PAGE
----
Never mind that it was Saturday night instead of Sunday morning, and that the bodies in the room were more interested in writhing than worshipping: The Rapture wanted to have church. Standing onstage at the Music Hall of Williamsburg and staring off into the distance, frontman Luke Jenner, still as wiry and boyish at 36 as he was in his late 20s, crooned, "Your love is higher, shining from above," as his band put forth a steady, muscular disco rhythm behind him. Leave it to a dance musician to discover the potency of spiritual ecstasy.
It's been five years since the Rapture, onetime scions of the DFA scene, last played an official show -- a considerable stretch in real-time and virtually eons in pop music -- and, as one would expect, a few things have changed. The promised New York Rock Revolution of 2001 never quite happened, and the coterie of bands to which the Rapture belonged have either scaled down or given up. Their onetime producer and mentor, James Murphy, formed and dissolved a band of his own - and a public that once separated rock and techno like drunk, punchy uncles at a wedding has developed a billion different genre-neutral subscenes.
The Rapture have changed, too. They've lost charmingly rambunctious bassist Mattie Safer and shed some of the weight of being the Next Big Thing. Their songs, once throbbing and physical, have shifted their concerns to a decidedly higher plane. The band's upcoming third record, the beatific In the Grace of Your Love, pushes past the jittery post-punk and dancefloor hedonism that defined their early work toward a kind of day-glo Gospel: Its songs burst with ecstatic "hallelujahs" and pivot on references to grace and a "loving Spirit," but, like the best spiritual music, they contain enough contradiction to keep their exact meaning elusive.
It was that dichotomy between past and present, flesh and spirit, that was most deeply felt over the course of their sweaty, triumphant hometown return performance.Opening with a riveting, reverent run through the September album's title track, the group leavened numbers of startling physicality with those of an almost unearthly transcendence. Unsurprisingly, it was the older material that fared best.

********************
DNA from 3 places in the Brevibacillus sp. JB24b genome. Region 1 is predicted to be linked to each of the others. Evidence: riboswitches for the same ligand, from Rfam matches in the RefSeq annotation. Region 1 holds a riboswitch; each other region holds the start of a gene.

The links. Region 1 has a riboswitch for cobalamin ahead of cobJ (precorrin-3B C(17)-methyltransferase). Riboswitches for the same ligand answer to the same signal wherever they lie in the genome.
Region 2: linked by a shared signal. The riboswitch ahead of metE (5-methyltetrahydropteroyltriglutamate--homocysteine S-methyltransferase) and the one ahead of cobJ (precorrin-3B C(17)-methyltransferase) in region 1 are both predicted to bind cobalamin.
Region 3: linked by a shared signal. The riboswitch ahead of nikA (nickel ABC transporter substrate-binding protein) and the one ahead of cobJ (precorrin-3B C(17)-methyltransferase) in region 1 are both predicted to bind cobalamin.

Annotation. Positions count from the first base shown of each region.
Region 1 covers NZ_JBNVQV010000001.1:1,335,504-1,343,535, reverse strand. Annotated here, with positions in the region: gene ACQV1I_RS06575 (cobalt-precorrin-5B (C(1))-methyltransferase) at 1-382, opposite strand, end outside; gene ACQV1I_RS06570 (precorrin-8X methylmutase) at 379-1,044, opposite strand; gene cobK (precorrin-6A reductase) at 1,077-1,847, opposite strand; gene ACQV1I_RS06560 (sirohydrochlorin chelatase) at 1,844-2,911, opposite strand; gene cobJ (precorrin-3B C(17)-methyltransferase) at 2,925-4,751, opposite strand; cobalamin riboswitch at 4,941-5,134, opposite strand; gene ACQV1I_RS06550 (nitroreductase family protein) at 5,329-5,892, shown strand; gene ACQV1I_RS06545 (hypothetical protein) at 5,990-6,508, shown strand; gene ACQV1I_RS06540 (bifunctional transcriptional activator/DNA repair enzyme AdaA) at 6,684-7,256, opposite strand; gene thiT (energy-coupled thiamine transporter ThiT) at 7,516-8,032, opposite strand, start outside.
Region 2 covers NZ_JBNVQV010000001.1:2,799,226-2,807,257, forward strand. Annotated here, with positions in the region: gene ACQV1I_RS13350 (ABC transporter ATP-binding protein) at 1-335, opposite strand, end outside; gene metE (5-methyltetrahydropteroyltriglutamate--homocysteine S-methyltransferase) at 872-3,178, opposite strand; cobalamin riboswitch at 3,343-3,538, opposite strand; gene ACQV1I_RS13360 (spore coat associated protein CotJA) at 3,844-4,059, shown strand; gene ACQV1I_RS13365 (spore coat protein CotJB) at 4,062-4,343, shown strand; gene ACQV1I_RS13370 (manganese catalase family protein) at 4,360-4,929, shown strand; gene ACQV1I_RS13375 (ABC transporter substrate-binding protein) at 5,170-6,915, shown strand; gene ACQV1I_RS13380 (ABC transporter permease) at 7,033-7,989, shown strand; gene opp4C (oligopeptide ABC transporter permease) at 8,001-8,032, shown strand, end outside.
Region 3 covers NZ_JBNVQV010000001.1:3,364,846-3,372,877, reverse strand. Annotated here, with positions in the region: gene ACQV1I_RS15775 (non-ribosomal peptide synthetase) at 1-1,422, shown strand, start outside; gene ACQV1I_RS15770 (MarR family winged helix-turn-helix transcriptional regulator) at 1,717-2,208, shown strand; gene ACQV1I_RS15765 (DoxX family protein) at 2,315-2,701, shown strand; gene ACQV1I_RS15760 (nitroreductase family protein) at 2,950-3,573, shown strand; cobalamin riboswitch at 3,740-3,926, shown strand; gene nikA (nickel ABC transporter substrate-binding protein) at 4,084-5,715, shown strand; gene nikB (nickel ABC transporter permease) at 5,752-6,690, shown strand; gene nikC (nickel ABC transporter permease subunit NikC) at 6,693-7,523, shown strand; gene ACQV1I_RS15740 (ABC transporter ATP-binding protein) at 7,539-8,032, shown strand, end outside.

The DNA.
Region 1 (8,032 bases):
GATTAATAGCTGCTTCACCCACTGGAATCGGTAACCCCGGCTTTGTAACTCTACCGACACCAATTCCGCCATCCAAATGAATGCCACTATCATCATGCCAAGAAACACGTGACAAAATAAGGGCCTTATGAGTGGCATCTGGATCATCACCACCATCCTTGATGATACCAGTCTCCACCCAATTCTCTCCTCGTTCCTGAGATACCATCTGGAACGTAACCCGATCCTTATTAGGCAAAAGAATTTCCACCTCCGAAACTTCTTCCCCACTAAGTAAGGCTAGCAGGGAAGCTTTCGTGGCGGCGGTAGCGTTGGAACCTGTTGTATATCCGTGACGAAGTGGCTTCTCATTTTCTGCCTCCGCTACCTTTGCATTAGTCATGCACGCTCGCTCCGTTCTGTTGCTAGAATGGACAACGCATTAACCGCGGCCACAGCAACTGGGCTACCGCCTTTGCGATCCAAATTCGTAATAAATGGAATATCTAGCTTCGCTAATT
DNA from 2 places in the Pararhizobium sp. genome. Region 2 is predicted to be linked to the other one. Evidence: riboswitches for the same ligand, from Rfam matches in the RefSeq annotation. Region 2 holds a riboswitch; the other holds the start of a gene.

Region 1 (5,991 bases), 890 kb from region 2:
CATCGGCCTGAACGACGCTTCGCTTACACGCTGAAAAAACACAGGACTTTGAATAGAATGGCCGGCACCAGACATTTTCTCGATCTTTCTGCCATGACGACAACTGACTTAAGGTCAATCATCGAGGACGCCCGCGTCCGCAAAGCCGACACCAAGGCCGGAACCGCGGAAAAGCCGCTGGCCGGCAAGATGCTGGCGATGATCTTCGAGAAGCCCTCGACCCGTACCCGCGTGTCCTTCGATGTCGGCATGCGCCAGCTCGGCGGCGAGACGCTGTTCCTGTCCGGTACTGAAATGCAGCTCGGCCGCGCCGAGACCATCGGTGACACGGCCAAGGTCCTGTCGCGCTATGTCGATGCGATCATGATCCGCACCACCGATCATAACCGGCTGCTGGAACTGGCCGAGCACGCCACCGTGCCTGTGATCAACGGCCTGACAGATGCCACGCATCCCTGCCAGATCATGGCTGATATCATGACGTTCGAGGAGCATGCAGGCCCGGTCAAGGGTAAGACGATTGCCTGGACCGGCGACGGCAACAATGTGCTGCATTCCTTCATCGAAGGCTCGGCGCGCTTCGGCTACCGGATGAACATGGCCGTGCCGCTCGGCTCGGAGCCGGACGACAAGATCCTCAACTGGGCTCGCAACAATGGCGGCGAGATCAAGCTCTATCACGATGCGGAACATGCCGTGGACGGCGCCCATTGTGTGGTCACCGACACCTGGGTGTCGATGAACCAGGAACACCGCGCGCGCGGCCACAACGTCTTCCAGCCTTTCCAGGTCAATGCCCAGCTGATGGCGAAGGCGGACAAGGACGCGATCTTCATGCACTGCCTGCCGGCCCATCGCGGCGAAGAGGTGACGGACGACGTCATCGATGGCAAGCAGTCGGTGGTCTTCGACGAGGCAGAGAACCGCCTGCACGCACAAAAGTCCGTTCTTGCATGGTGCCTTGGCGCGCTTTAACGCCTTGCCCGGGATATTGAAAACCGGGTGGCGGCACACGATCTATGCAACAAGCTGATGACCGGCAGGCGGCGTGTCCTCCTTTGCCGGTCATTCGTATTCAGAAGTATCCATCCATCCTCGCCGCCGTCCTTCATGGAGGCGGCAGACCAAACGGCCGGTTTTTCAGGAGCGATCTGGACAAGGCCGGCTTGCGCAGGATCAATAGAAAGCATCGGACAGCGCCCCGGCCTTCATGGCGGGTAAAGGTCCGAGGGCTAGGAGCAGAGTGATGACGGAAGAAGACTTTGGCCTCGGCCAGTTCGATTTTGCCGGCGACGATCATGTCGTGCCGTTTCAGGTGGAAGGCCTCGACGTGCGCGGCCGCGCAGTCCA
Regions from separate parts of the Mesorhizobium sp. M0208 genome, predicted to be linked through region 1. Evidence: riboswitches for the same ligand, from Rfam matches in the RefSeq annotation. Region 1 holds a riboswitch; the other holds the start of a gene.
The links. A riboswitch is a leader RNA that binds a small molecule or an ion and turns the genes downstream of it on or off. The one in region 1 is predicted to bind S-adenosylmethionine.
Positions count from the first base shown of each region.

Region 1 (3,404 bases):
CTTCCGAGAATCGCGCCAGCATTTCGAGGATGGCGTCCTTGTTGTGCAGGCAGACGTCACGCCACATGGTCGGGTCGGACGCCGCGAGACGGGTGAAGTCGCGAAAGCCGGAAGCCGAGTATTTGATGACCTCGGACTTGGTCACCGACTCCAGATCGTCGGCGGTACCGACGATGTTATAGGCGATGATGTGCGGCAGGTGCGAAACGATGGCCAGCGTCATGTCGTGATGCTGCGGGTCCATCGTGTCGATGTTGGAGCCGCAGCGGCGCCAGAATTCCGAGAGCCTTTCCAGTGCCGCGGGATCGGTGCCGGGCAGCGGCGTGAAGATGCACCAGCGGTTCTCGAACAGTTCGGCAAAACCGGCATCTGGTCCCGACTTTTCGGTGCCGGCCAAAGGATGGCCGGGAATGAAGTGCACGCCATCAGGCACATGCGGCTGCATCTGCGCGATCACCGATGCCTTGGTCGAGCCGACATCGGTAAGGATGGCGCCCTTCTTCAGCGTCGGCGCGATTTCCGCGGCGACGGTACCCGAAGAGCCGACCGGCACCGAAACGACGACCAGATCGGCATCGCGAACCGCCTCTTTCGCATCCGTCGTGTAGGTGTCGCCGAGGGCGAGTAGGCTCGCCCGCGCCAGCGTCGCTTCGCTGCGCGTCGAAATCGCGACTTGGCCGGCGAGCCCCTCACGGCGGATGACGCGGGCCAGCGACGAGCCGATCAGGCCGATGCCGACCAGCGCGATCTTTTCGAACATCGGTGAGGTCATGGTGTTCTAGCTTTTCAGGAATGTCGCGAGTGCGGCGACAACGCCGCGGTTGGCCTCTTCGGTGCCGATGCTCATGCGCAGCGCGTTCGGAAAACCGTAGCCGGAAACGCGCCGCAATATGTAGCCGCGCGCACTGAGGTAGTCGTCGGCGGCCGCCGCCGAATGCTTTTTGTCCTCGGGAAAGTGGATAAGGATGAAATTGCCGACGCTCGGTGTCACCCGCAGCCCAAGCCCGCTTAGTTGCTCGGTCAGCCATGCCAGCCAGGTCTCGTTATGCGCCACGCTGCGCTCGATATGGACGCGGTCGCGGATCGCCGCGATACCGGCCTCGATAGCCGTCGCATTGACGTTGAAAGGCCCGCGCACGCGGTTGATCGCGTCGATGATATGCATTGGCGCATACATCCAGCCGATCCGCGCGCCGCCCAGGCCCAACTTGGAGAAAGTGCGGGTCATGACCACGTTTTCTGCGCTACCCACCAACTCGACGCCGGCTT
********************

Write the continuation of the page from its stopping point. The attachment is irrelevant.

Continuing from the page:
"Whoo! Alright Yeah...Uh Huh" built to a frenzy, its loping, liquid bass cut with Jenner's icy shards of guitar. "Echoes" felt breathless, drummer Vito Roccoforte piloting its rollicking rollercoaster rhythm head-on into final pile-of-noise no-wave skronk freakout. And "House of Jealous Lovers," which arrived roughly midway through the night, was greeted like a homecoming hero, all hands high in celebration, all bodies twitching and twisting in perfect time.
The songs may be nearing a decade in age, but they've lost none of their blunt force -- they still deliver taut, throbbing grooves that weight dance music's hurtling freneticism with rock's primal wallop.
But though it wasn't as immediately rewarding, there was something strange and beguiling about the group's newer material. Where the older songs concentrated on sustaining a worried groove, the numbers from Grace instead lifted to a kind of angelic glide, working their magic through controlled dynamics rather than repeated, sustained attack. There were frequent, long passages of wordless vocalizing from Jenner that suggested both American Gospel and Indian qawwali. In "Sail Away," he elongated syllables until they took on a nearly mantra-like gravity.
Jenner is hardly an electrifying frontman -- he prefers a haunted stare to sweeping gesture -- but he seemed game on Saturday, engage in a few jubilant gestures, raising his arms to call for more applause and bobbing blissfully by the drum riser during the many extended instrumentals. The new songs may be lyrically spare, but they feel both strangely trenchant and distinctly his.
Late in the set they played "How Deep is your Love," their lithe, shimmering new single. Like most of the songs on Grace, it is cool and controlled, and its lyrics are both simple and direct: "All the love that you've given me/ it helps me see what's right," Jenner crooned as a baleful piano banged away behind him. The verses may seem forthright in phrasing but they're oblique in meaning -- was he directing his gratitude toward a higher power, a physical lover, or to the undulating bodies in the room that had done him the great honor of waiting for his band's return? As with the best gospel music, the most likely answer was, "All of the above."